Yesterday we had a conference paper accepted by the EUPHA (European Public Health Association) International Conference. When the paper was originally submitted to the EUPHA Health Workforce Research Section Mid-term Conference we had opted for an oral presentation in person at the conference in Romania this summer. However, with the COVID-19 pandemic travelling to Romania to attend this conference is not an option for many (if not most) academics. Therefore the organising committee took the initiative to re-arrange it as a virtual meeting. Further good news for us is that participation will be free.
Of course, I am aware that some of the strengths of attending conferences include having unexpected discussions (often in the bar) with fellow academics and being away from the day job. At the moment being forced to choose between postponing or cancelling a conference or changing to a virtual meeting conference organisers may want to reflect on “… ask how conferences make a difference.” This question was originally raised in the book Academic Conferences as Neoliberal Commodities by Donald Nicholson .
We should have moved to more virtual meetings and online conferences much sooner, but it is easy to say with hindsight! The COVID-19 crisis has thought us that virtual classrooms, internet-based tutorials, Zoom meetings and online conferences can work, albeit with their limitations. It is worth considering the return of investment of a conference  not just for the conference organisers (and funders) but also individual academics as less travel will be saving time and society as reducing travel, especially international flights, will improve our carbon foot print.
Prof. Edwin van Teijlingen
Centre for Midwifery, Maternal & Perinatal Health (CMMPH)
- Nicholson. D.J. (2017) Academic Conferences as Neoliberal Commodities, Palgrave Macmillan.
- Nicholson. D.J. (2018) Guest post by Donald Nicolson: The problem of thinking about conferences and Return on Investment (ROI)
Yesterday Prof. Edwin van Teijlingen from CMMPH (Centre for Midwifery, Maternal & Perinatal Health) gave a presentation on ‘Social and Medical Model of Childbirth’ at the International Conference 2019 with the specific title ‘Sociology of Nepal: State Restructuring, Good Governance & People’s Participation’. This international conference was organised by NSA (Nepal Sociological Association) in Kathmandu.
Prof. van Teijlingen outlined the notion of the social-medical model [1-5] and linked it to recent developments in Nepal, including the introduction of midwifery education (i.e. midwifery separately from nursing) something tat has been advocated for a long time  and the rising Caesarean Section rate in Nepal, especially in hospitals in the capital .
- van Teijlingen, E. (2017) The medical and social model of childbirth, Kontakt 19 (2): e73-e74
- MacKenzie Bryers H., van Teijlingen, E. (2010) Risk, Theory, Social & Medical Models: critical analysis of the concept of risk in maternity care, Midwifery 26(5): 488-496.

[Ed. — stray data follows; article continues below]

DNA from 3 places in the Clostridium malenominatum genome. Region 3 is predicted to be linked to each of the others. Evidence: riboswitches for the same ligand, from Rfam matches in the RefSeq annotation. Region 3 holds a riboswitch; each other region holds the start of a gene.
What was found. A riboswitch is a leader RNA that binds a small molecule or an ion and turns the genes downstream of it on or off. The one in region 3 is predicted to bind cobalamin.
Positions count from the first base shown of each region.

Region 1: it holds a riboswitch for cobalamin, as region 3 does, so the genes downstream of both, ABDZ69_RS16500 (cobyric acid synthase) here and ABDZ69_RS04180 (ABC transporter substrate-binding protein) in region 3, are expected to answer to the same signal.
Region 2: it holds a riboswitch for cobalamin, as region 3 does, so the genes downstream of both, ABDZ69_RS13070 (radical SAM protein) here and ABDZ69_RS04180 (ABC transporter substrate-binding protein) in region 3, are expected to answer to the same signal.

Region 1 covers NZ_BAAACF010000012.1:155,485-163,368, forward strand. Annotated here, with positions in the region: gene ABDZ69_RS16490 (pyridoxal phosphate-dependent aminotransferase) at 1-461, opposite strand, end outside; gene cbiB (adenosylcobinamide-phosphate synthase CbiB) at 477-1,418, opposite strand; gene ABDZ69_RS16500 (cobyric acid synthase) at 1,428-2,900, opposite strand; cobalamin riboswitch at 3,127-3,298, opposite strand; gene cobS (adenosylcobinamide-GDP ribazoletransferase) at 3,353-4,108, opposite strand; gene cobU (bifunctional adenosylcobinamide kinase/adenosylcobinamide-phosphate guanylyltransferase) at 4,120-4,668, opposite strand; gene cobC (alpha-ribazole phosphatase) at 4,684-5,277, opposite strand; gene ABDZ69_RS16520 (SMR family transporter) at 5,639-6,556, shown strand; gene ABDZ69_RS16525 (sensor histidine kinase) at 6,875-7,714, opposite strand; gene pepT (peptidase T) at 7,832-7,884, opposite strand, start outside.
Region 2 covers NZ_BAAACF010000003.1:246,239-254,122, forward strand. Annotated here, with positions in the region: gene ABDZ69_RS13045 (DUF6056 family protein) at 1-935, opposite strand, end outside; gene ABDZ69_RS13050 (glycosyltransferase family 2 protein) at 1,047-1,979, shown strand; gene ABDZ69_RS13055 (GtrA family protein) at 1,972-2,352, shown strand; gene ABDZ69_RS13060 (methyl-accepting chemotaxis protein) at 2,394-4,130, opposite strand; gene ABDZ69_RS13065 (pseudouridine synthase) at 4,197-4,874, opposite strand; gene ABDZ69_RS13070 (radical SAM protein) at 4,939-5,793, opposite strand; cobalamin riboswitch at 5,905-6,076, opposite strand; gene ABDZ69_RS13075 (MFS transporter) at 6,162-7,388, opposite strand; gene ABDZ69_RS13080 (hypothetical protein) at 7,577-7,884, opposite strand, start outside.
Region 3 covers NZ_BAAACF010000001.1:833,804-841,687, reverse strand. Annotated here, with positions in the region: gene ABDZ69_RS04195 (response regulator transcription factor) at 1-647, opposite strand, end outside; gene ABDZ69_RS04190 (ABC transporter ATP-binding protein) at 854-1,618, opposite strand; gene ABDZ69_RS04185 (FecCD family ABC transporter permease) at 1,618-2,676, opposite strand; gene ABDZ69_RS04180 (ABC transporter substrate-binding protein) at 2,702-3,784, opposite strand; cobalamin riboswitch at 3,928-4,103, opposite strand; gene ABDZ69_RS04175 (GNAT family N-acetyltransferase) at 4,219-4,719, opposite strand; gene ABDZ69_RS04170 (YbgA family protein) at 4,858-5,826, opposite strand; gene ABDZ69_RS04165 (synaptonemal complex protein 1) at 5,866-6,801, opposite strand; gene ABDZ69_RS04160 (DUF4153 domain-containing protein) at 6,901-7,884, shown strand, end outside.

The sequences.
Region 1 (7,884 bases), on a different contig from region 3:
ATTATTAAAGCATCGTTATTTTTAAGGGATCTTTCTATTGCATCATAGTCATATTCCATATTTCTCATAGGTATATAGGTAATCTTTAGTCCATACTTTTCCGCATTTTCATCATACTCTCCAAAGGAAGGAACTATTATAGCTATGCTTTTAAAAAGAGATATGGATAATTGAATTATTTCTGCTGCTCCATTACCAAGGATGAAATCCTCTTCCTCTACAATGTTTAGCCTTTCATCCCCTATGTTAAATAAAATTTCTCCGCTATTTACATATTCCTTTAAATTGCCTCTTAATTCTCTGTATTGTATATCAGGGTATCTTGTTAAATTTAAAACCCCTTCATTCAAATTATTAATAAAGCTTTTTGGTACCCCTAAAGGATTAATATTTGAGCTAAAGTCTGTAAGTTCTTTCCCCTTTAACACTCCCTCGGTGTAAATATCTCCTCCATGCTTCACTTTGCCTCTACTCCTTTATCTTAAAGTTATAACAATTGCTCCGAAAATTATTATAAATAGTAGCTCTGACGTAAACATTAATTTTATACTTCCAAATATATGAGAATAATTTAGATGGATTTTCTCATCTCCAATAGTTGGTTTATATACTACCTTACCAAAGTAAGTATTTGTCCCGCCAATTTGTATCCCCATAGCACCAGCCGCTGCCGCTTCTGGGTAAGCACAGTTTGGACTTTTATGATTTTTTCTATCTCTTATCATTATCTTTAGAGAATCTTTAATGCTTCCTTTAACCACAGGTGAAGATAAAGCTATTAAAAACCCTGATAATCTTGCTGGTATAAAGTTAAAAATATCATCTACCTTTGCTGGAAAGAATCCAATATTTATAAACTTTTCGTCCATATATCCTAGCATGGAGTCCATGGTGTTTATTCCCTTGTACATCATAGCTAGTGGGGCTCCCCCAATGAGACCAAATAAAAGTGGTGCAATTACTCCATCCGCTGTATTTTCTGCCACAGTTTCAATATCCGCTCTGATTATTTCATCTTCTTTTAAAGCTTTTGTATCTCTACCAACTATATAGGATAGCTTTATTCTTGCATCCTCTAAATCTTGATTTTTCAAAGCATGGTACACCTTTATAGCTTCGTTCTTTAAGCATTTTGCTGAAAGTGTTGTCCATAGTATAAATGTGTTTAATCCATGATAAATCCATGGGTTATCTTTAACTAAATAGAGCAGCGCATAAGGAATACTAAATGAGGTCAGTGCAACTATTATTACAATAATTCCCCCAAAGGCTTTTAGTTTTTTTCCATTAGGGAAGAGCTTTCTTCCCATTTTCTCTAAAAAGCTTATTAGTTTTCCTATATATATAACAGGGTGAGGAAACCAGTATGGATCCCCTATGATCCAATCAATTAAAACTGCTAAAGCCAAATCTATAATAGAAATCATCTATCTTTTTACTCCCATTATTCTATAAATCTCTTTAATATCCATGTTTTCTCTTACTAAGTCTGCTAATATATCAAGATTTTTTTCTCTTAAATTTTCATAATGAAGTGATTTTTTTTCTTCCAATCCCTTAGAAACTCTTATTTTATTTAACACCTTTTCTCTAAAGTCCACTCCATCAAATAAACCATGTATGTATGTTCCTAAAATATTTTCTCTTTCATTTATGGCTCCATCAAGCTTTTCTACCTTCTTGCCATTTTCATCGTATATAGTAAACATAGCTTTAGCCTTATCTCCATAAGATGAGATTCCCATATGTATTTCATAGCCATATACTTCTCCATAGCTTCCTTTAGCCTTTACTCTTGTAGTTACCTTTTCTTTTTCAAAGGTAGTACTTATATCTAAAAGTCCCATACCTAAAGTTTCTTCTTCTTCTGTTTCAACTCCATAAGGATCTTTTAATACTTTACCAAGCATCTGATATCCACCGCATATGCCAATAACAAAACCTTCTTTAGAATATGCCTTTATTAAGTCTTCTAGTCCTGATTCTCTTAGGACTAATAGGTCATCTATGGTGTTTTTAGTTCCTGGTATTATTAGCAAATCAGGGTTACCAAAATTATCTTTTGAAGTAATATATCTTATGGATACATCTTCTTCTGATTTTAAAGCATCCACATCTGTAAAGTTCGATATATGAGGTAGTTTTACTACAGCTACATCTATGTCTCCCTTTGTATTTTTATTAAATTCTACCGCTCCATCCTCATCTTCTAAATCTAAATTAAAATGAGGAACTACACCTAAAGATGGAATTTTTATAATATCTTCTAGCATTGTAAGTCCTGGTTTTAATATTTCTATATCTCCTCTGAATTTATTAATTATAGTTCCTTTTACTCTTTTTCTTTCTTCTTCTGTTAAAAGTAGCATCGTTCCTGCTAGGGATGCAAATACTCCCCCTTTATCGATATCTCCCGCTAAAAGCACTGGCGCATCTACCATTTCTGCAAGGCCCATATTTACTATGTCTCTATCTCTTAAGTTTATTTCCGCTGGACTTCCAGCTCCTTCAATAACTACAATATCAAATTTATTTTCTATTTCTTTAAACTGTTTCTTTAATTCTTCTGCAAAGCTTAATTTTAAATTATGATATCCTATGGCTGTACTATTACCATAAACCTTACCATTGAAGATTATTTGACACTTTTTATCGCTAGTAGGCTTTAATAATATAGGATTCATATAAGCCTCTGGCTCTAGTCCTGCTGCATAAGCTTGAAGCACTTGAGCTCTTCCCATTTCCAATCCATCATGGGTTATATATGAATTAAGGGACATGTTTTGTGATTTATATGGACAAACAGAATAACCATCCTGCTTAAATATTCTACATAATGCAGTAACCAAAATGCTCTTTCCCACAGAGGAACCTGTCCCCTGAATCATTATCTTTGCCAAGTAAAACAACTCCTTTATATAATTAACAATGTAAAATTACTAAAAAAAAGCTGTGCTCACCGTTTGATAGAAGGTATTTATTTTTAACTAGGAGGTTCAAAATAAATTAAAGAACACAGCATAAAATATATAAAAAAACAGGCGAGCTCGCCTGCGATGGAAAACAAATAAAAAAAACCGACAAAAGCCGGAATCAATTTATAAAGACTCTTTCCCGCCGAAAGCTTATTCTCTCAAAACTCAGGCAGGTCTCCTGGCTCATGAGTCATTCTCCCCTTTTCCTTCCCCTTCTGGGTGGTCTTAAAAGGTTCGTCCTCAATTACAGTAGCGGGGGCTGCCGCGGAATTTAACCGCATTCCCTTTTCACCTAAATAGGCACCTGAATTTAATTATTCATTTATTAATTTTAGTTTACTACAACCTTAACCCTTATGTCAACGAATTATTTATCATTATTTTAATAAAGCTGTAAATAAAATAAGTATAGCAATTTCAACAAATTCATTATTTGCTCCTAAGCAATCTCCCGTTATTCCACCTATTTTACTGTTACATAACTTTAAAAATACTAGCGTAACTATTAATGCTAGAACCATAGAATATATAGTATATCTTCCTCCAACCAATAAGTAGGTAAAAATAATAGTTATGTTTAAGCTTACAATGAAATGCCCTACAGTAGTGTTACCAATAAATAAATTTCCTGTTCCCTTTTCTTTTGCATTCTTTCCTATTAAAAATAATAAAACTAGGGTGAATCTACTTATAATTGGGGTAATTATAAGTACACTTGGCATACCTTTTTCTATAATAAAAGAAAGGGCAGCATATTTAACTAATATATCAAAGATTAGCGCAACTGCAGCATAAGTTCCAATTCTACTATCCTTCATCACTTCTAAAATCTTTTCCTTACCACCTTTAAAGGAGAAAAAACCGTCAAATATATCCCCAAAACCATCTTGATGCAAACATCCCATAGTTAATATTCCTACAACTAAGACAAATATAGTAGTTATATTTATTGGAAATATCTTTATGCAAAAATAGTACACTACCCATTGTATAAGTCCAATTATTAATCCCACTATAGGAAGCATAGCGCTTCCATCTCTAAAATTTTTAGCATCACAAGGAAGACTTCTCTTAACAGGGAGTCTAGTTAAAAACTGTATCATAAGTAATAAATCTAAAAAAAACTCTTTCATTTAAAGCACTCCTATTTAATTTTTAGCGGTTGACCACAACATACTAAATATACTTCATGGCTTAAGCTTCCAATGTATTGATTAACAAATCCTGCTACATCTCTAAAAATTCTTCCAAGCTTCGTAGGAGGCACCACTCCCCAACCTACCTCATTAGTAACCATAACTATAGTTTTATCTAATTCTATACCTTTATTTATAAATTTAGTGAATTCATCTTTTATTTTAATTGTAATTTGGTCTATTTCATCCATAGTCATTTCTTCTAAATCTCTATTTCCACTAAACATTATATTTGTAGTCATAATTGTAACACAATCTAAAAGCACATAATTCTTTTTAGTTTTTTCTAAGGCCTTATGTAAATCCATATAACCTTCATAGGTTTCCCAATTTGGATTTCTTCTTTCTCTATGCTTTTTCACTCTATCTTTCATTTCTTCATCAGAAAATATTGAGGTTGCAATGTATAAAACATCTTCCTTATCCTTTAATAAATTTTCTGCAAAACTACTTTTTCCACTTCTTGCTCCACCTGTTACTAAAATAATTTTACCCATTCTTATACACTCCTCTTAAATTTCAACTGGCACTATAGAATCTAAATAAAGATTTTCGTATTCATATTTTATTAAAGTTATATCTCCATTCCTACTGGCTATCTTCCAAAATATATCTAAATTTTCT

- Ireland, J., van Teijlingen, E. (2013) Normal birth: social-medical model, Practising Midwife 16 (11): 17-20.
- van Teijlingen E. (2005) A critical analysis of the medical model as used in the study of pregnancy and childbirth, Sociol Res Online, 10 (2) Web address: http://www.socresonline.org.uk/10/2/teijlingen.html
- Nieuwenhuijze, M., van Teijlingen, E., MacKenzie Bryers, H. (2019) Denken in risico’s: niet zonder risico?! (in Dutch: Thinking in terms of risk is not without its risks), Nederlands Tijdschrift voor Verloskundigen (in Dutch: Journal for Midwives), (forthcoming)
- Bogren, M.U., Bajracharya, K., Berg, M., Erlandsson, K., Ireland, J., Simkhada, P., van Teijlingen, E. (2013) Nepal needs midwifery, Journal of Manmohan Memorial Institute of Health Sciences (JMMIHS) 1(2): 41-44. www.nepjol.info/index.php/JMMIHS/article/view/9907/8082
- Dhakal-Rai, S., Regmi, P.R., van Teijlingen, E., Wood, J., Dangal, G., Dhakal, K.B. (2018) Rising Rate of Caesarean Section in Urban Nepal, Journal of Nepal Health Research Council 16(41): 479-80.
Jing WANG, a PhD student in the department of Creative Technology, SciTech, just got a paper accepted by 26th International Joint Conference on Artificial Intelligence (IJCAi 2017). IJCAi (http://ijcai-17.org/), is a premier AI conference in the world. Jing’s paper, co-authored with Feng Tian (SciTech), Hongchuan Yu (FMC) and Changhong Liu (SciTech), “Multi-Component Nonnegative Matrix Factorization”, is one of the papers accepted, out of 2540 submissions, after going through an extremely selective review (acceptance rate: ~25%).
Congratulations to Jing, who is currently a 3rd year PhD student. Apart from this paper, she has also published several papers in the journals like IEEE Trans. on Cybernetics, Journal of Visual Communication and Image Representation, etc. and the top conferences like IJCNN, ICONIP, etc.
I am in the early throws of writing a paper on the promotional activity of HE’s during this year’s clearing period. My likely approach is to analyse the advertising that took place on University home pages and in the press (all raw data has been captured) taking a perspective in terms of ‘responsible communications’ a theme for next year’s corporate and marketing communications conference. Anybody interested in informal chat or even co-writing something – drop me a line or two.